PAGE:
BBC panel show denies censoring debate about Islam and homosexuality

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The BBC has denied accusations of censorship after it dropped a planned debate about homesexuality in Islam from a BBC3 politics show.

The panel on Free Speech, which aired a live show from Birmingham Central Mosque on Wednesday night, were due to answer the question ‘When will it be accepted to be Muslim and gay?’

However, after an introductory clip was shown featuring Asifa Lahore, a Muslim drag queen, presenter Rick Edwards said that due to deep concerns from the mosque, the subject would be dropped.

Following accusations of censorship, a spokesman for the programme said on Friday the decision was made to protect the security of the mosque.

He said: “BBC Three’s Free Speech is a news and current affairs discussion format based on topical issues some of which are a result of interest from our online community.

“The Birmingham Mosque had offered the venue as a location for an episode. When asked if there were any issues for discussion that would be off limits, no concerns were raised. Neither the production company nor the BBC would have chosen a venue that unduly limits topics for discussion.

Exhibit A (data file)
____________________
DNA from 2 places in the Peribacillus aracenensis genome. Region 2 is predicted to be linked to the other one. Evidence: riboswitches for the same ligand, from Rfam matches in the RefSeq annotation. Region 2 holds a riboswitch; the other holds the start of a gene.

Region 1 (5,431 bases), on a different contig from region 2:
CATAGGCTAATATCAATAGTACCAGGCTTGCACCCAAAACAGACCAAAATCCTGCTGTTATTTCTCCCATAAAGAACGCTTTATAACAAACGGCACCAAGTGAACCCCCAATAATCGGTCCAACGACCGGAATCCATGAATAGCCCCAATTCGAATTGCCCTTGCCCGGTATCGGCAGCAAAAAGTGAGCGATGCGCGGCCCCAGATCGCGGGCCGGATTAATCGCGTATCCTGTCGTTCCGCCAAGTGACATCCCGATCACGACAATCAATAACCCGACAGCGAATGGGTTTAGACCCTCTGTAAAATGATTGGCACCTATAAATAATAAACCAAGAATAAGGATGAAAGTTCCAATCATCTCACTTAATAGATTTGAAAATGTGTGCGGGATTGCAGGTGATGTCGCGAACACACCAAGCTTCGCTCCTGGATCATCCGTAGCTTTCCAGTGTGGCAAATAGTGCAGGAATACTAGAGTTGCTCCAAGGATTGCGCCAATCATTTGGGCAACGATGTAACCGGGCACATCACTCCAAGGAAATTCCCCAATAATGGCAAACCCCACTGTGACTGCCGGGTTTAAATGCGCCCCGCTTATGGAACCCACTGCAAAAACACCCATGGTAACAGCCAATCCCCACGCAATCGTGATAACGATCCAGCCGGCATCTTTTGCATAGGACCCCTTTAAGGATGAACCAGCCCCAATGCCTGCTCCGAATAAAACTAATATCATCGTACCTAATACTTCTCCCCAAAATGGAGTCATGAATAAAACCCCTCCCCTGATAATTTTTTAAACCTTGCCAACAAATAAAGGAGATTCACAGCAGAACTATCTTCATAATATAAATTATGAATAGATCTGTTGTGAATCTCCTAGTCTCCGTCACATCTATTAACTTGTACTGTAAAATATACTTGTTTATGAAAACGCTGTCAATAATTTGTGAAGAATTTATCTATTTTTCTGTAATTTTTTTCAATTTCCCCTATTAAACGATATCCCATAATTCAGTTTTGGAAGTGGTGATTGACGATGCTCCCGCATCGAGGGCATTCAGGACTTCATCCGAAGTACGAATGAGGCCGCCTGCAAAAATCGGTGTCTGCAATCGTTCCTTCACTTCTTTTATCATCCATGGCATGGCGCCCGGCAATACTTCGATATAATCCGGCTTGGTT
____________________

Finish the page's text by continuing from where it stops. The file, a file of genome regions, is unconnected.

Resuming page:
“As with all Free Speech programmes, parts of the programme are promoted on radio, online and on social media platforms ahead of transmission to raise awareness of a topics potentially in the programme.

“Content from a pre-recorded segment, which covered the topic of homosexuality and Islam, was played ahead of transmission on Radio 1 and on local radio. The Mosque received threats which gave us cause for concern to the security of their community.

“Discussions took place within two hours of the programme being broadcast live as to the best way to proceed bearing in mind the security of the mosque and respect for their concerns over offending their community. As a result the production company, together with the BBC and the Mosque, made a considered decision to postpone the debate of the topic until March 25th but agreed to show the pre-recorded segment.

“This was a decision taken responsibly, with a great deal of thought, consideration and respect and not in any way about censorship of an issue. We were transparent with the audience about the decision.”

Watch the clip below: